For some time we’ve believed our nation’s credit unions could be an untapped source of funds for small businesses like boat dealerships. Apparently they do, too. Although it hasn’t made headlines, credit unions are currently conducting a campaign to lift a cap that restricts their ability to lend to small businesses.
Bills have been introduced in the House and Senate by lawmakers who support doubling the business-lending capacity of credit unions. Since increasing small business lending is a major part of the Obama administration’s latest economic offensive, it seems fitting that credit unions point out that raising the cap would instantly increase loan availability at no cost to taxpayers.
As Binyamin Applebaum reported this week in the Washington Post: “Credit unions, historically focused on consumer lending, increasingly are making loans to businesses, too. But the industry’s potential role in fueling an economic recovery, and its opportunity to seize market share from struggling banks, is limited by federal limits on the share of a credit union’s resources that can be devoted to business lending.”
There’s an estimated 86 million members in credit unions today. By law, credit unions focus mostly on consumer lending and cannot make business loans equaling more than 12.25 percent of assets. That limit was largely hypothetical, reported Applebaum, until regulators lifted a number of other limitations in 2003 that increased small business lending from less than $10 billion to more than $35 billion.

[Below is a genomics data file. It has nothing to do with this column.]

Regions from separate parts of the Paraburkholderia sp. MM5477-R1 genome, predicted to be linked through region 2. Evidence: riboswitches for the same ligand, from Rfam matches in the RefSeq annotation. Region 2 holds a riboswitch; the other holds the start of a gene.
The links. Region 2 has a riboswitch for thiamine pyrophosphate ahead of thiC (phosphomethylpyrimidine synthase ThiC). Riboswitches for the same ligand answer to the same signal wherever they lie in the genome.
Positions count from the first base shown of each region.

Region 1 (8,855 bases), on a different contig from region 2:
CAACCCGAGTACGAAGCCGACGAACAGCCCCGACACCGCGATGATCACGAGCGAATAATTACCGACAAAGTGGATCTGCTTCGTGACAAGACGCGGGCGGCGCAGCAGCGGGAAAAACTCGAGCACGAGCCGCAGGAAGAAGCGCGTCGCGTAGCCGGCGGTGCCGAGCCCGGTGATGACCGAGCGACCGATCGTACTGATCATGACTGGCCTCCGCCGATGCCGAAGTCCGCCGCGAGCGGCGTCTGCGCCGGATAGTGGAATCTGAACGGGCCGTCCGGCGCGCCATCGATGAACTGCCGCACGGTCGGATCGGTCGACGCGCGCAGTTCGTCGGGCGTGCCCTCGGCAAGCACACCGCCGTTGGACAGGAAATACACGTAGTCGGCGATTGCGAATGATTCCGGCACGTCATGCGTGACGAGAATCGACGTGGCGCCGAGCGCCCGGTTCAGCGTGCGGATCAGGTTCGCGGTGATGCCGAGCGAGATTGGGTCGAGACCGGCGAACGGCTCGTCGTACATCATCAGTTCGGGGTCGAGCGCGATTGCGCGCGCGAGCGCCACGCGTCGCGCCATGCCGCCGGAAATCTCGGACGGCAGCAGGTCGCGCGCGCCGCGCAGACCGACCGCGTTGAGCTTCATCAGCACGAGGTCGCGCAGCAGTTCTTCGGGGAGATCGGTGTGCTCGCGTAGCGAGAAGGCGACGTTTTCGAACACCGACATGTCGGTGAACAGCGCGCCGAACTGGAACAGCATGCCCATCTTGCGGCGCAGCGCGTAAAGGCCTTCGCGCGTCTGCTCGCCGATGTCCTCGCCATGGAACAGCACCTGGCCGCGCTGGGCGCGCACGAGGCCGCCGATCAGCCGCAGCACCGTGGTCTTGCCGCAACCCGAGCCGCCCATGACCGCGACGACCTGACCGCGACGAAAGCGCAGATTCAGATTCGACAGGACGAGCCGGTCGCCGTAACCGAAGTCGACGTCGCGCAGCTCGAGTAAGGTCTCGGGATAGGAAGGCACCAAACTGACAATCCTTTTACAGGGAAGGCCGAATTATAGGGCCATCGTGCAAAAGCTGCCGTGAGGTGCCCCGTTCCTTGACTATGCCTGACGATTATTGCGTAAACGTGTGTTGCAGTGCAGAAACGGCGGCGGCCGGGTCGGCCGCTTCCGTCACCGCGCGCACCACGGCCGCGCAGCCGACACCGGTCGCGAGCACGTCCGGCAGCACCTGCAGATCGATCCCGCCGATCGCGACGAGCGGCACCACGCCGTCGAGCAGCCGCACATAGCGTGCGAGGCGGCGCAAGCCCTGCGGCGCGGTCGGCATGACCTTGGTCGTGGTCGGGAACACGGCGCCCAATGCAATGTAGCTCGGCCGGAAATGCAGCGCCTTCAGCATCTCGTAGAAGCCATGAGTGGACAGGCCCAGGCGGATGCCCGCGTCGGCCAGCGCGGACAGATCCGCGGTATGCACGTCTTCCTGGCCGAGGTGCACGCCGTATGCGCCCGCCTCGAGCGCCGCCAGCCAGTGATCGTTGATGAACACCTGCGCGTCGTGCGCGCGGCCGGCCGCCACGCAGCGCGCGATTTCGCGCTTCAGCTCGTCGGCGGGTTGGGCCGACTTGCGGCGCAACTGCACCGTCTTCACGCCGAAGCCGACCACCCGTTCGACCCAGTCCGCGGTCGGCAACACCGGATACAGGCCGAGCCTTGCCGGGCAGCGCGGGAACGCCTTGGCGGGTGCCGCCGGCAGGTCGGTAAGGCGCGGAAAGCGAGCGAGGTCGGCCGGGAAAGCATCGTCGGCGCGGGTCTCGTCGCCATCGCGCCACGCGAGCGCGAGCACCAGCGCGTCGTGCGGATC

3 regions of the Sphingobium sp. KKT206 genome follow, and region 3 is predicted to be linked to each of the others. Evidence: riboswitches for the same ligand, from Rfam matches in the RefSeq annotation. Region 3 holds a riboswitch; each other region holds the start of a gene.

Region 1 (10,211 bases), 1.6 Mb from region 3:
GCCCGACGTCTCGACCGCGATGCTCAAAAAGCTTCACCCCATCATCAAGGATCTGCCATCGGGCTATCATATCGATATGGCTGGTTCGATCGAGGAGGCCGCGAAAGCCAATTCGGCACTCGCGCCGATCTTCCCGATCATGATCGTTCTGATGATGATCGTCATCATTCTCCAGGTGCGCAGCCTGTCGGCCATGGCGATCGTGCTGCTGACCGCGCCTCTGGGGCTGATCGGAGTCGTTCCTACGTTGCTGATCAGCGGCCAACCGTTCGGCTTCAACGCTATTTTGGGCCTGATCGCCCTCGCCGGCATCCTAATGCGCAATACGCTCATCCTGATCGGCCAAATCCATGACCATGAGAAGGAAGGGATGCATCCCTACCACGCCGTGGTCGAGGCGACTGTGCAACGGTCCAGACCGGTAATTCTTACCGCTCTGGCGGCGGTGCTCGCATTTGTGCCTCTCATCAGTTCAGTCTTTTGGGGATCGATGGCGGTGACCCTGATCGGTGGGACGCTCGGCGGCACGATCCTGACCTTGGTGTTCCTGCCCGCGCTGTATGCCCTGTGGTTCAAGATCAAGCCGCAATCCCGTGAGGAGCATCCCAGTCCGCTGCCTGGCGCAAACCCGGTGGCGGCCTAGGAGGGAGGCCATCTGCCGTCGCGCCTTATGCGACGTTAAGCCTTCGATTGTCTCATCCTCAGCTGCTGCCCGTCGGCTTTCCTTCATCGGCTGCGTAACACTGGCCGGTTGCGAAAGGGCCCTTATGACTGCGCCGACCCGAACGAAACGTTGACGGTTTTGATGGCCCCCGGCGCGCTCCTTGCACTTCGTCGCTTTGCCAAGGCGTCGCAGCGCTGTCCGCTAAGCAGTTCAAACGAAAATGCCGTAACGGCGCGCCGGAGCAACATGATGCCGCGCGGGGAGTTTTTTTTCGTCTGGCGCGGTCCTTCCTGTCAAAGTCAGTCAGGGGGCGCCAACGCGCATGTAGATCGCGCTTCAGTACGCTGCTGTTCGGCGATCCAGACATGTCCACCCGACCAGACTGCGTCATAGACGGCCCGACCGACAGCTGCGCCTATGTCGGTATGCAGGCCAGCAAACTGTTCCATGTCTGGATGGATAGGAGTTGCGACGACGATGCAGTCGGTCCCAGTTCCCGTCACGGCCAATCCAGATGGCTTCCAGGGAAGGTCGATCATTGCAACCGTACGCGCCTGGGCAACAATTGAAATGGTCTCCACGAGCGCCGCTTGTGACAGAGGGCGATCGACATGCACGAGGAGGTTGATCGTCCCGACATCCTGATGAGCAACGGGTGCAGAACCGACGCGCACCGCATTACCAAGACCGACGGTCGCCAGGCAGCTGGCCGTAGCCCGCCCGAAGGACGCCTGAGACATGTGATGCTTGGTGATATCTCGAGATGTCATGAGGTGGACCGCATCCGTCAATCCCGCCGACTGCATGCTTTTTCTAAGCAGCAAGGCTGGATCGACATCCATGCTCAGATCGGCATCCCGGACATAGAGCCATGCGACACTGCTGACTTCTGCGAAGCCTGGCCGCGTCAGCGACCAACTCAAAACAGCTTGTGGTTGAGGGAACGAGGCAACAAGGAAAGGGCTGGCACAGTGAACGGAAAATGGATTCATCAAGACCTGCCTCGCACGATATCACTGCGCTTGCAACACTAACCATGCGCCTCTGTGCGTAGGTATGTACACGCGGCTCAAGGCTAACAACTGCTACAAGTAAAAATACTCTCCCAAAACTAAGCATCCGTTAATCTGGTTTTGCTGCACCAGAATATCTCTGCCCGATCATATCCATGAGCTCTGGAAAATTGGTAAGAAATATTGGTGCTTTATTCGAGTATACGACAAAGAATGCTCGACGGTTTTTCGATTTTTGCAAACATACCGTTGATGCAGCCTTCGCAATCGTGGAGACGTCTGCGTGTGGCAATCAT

Any further growth, which could be helpful to a recovering economy, will be obstructed, as 180 credit unions are already at the federal cap.
Sen. Mark Udall (D-Colo.) has introduced legislation to raise the cap to 25 percent. The Credit Union National Association says that if the cap is raised it could trigger an additional $10 billion in business loans in the first year.
With today’s crying need for small business loans, this proposal makes great sense. You’d think everyone would favor it, right?
Banks are voicing strong opposition, claiming credit unions should remain focused on making loans to consumers. “It’s not needed,” said Ed Yingling, president of the American Bankers Association. “And history has shown that they are not just limited to the classic small business. They make these loans for huge condo projects, for hotels, for strip malls.”
“Should those kinds of institutions be getting taxpayer-subsidized loans?” he asks, referring to credit unions’ tax-exempt status.
Not true, say the credit unions. They claim most of their loans are to small businesses neglected by the banks. One thing’s for sure: Bank lending to small business has been non-existent for some time, and amid increased need.
There is no good reason for not raising the cap on business lending by credit unions, particularly in this economic climate. The White House and small businesses everywhere should be supporting this legislation.